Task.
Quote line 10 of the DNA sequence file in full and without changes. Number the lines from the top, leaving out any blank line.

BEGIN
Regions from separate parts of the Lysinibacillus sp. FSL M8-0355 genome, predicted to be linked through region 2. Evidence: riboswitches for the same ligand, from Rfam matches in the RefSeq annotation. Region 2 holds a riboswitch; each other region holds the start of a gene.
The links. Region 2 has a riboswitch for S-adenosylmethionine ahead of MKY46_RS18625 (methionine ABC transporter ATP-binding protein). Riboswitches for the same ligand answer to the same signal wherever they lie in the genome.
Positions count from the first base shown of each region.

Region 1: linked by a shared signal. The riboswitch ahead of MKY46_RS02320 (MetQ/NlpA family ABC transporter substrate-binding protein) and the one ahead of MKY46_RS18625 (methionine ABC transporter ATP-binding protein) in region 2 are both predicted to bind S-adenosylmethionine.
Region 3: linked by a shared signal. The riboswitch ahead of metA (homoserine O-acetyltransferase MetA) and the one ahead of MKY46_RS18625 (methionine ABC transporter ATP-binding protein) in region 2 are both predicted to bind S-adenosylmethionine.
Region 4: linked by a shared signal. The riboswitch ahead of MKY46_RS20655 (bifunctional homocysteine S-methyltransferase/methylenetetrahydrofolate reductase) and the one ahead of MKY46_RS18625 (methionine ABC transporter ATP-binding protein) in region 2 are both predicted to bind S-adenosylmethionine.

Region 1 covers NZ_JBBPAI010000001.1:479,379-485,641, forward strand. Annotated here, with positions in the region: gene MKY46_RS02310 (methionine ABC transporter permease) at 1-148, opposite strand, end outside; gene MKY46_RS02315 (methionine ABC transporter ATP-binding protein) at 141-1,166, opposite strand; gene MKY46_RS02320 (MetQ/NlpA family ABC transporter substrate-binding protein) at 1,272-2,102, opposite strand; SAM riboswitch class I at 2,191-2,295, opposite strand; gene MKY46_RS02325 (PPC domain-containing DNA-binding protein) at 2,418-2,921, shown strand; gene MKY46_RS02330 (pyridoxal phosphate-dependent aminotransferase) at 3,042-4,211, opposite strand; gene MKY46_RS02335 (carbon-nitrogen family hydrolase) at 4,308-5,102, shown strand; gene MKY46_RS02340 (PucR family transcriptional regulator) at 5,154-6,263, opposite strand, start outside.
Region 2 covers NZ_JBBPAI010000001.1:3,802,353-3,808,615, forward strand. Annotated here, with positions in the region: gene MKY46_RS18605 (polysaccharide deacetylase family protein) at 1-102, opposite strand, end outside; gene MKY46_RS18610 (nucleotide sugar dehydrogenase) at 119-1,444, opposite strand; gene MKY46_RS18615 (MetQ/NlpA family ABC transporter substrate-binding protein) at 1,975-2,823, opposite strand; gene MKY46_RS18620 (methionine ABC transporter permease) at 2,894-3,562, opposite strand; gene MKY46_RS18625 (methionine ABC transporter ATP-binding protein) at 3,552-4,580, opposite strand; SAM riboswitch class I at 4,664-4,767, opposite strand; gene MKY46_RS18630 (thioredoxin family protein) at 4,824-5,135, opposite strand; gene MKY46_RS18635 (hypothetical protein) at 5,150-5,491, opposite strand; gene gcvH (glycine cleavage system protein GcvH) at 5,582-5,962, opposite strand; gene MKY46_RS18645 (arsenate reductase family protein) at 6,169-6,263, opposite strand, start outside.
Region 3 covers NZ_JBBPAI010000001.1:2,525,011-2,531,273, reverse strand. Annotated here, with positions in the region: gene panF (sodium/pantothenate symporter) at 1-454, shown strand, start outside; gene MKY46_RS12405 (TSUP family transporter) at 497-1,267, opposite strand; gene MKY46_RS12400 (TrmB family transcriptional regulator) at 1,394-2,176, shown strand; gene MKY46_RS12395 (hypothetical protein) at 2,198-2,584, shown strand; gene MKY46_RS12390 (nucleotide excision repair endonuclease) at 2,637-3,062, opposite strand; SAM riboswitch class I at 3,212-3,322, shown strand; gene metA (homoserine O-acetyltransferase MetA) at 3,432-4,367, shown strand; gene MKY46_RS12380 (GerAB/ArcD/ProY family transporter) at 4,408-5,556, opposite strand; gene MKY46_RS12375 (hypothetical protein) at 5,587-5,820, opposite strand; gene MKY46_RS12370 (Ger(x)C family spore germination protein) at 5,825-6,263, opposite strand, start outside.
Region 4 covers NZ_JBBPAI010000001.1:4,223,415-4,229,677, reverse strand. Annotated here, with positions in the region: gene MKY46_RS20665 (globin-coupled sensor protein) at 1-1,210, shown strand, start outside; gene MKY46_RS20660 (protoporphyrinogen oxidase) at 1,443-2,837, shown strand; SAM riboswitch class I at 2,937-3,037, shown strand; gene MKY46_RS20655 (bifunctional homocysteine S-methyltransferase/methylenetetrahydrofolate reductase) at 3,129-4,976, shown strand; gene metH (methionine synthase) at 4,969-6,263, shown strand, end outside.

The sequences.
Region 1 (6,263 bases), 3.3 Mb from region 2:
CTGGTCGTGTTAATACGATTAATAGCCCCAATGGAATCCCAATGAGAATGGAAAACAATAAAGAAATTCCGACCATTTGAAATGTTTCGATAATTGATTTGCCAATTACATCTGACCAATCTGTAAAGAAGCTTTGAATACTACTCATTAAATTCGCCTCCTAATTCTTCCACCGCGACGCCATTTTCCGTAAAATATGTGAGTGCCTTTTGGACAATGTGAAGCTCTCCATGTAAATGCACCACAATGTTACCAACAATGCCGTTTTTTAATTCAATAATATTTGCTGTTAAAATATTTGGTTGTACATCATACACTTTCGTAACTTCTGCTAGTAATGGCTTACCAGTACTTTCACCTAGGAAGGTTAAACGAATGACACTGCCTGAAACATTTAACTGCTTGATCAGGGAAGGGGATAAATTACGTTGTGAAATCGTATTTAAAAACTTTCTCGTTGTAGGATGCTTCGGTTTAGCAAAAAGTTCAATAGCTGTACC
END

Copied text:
Region 4 covers NZ_JBBPAI010000001.1:4,223,415-4,229,677, reverse strand. Annotated here, with positions in the region: gene MKY46_RS20665 (globin-coupled sensor protein) at 1-1,210, shown strand, start outside; gene MKY46_RS20660 (protoporphyrinogen oxidase) at 1,443-2,837, shown strand; SAM riboswitch class I at 2,937-3,037, shown strand; gene MKY46_RS20655 (bifunctional homocysteine S-methyltransferase/methylenetetrahydrofolate reductase) at 3,129-4,976, shown strand; gene metH (methionine synthase) at 4,969-6,263, shown strand, end outside.